“The [100,000 Opportunities] Initiative has rapidly become the largest employer-led, opportunity youth-focused coalition in the country. [Launched in 2015,] the partnership of more than 50 U.S.-based companies with national leaders, innovators and foundations seeks to create more pathways to economic prosperity for vulnerable youth and connect employers to this underutilized talent pipeline.
The Demonstration Cities component within this employer-led coalition…seeks to develop a coordinated approach to engaging the ’demand’ side in creating employer-led career pathway prototypes that have high potential for scaling and replication. The…effort represents a…systems alignment strategy to create and scale this work in Chicago, Los Angeles, New Orleans, Phoenix and Seattle” (100,000 Opportunities Initiative – Demonstration Cities).
- “Develop and support talent pipelines of tens of thousands of opportunity youth leading to hiring, retention and advancement
- Create new models of urban employer/workforce/education partnerships
- Develop scalable 100K employer-connected pathways for employment, training, education, upskilling and retention of former opportunity youth” (100,000 Opportunities Initiative – Demonstration Cities).
“This toolkit is designed to help [community-based organizations, employers, and other stakeholders] put youth on a path to employment” (Welcome).
The toolkit is organized as follows: “Module One: Understanding Workforce Needs” and “Module Three: Developing a Community Strategy” are intended for backbone organizations and collaborative members that want to develop an “approach to building out paths to employment for opportunity youth” (Get started with our learning modules).
“Module Two: Understanding the Talent Pipeline” and “Module Six: Shifting Company Policies” are designed for employers “seeking to understand how best to recruit, hire, and retain opportunity youth” (Get started).
“Module Five: Building Out Paths to Employment” is best suited for those “ready to take specific steps to build out paths to employment for opportunity youth” (Get started). Module Four: Holding Hiring Fairs was under development at the time of writing.(Abstractor: Author and Website Staff)
Major Findings & Recommendations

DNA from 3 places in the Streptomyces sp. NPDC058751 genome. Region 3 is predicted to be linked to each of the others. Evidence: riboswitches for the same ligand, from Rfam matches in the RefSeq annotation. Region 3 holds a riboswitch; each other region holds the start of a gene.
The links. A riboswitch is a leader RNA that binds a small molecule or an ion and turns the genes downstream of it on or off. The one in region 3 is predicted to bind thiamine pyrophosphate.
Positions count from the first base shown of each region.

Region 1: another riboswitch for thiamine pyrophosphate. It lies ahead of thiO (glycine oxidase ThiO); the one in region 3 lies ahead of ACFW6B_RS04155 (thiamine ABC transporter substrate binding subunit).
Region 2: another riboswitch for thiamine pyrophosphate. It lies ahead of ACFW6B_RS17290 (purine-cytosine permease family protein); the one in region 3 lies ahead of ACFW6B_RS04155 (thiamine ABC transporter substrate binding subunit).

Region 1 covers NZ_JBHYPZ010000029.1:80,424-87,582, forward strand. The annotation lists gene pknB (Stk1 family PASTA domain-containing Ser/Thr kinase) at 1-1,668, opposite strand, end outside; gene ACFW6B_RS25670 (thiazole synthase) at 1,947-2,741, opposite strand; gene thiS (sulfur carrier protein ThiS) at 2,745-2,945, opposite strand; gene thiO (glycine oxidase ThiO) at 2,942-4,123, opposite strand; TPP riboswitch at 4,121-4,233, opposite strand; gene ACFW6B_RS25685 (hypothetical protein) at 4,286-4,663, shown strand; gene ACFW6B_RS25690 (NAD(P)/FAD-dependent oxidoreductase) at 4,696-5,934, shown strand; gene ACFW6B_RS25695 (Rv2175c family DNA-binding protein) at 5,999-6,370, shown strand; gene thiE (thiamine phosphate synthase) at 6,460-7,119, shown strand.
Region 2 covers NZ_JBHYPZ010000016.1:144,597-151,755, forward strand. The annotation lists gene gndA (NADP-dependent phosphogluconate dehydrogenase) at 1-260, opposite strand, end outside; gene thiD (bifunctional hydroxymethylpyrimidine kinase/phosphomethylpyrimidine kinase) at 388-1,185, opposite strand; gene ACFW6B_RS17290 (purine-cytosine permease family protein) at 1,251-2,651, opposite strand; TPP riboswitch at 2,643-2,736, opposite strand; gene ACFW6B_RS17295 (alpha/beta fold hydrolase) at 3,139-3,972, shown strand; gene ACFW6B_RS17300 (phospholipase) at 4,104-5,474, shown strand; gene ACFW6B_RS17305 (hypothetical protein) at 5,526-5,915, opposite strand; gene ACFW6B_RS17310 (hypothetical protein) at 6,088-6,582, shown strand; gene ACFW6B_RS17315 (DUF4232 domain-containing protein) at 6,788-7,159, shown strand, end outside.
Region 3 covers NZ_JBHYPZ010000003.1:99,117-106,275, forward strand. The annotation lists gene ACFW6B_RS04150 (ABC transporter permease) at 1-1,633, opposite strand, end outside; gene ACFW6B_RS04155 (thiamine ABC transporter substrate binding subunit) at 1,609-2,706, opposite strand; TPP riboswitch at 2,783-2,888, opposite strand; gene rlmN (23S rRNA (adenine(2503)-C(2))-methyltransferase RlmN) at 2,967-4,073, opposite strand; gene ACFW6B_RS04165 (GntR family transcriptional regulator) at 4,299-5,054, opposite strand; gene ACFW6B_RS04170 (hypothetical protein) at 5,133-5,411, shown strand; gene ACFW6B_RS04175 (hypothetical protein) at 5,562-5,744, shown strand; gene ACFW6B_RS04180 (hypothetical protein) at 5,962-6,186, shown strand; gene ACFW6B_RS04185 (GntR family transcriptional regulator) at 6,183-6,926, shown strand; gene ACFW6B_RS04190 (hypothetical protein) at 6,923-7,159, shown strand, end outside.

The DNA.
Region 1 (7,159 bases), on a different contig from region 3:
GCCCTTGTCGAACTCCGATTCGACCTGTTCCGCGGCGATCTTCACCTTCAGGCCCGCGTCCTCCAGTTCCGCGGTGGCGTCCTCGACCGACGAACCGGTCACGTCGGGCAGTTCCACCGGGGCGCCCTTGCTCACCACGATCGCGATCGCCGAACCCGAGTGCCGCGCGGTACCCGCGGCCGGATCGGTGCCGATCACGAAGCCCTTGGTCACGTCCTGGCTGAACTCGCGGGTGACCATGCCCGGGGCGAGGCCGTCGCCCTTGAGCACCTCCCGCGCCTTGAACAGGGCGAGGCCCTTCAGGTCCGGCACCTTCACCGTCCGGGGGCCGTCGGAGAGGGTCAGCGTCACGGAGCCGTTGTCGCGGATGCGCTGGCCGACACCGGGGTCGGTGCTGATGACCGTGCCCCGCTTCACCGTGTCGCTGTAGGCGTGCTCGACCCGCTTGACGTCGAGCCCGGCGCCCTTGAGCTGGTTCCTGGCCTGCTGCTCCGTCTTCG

Module one discusses workforce needs: “In order to develop strong pathways for opportunity youth, it’s important for backbone organizations and other community organizations and intermediaries to understand regional workforce needs. This includes: understanding the labor market, and understanding employer needs. [Stakeholders] can build on this foundational understanding to identify `best bets’…and understand what it means to take a sectoral strategy to building employment pathways” (Module 1). Module two addresses the talent pipeline: “Employers seeking to hire opportunity youth do not have to go it alone—communities have a range of entities that can help with recruitment, employment preparation, skill development, and even retention supports. These services and supports can be provided by community-based organizations, other skill training providers, and community colleges” (Module 2). Module three focuses on community strategies: “Opportunity youth find themselves outside mainstream education and workforce institutions at a critical and vulnerable time in their lives. Creating a path for them back into the workforce requires a community approach that considers what specific populations of opportunity youth to target, the existing employment pathways on which to build, and the political will and system supports that offer opportunities for leverage” (Module 3). Module four on holding hiring fairs is under development. Module five discusses paths to employment: “A backbone, its collaborative partners, and employers each play specific roles in connecting opportunity youth to employment. Partnerships between these entities are especially critical to ensure coordination in creating pathways to employment” (Module 5). Module six covers company policies: “Employers seeking to change practices and policies in order to boost retention know that doing so is not only good for employees; reducing turnover and retaining talent is good business” (Module 6). (Abstractor: Author and Website Staff)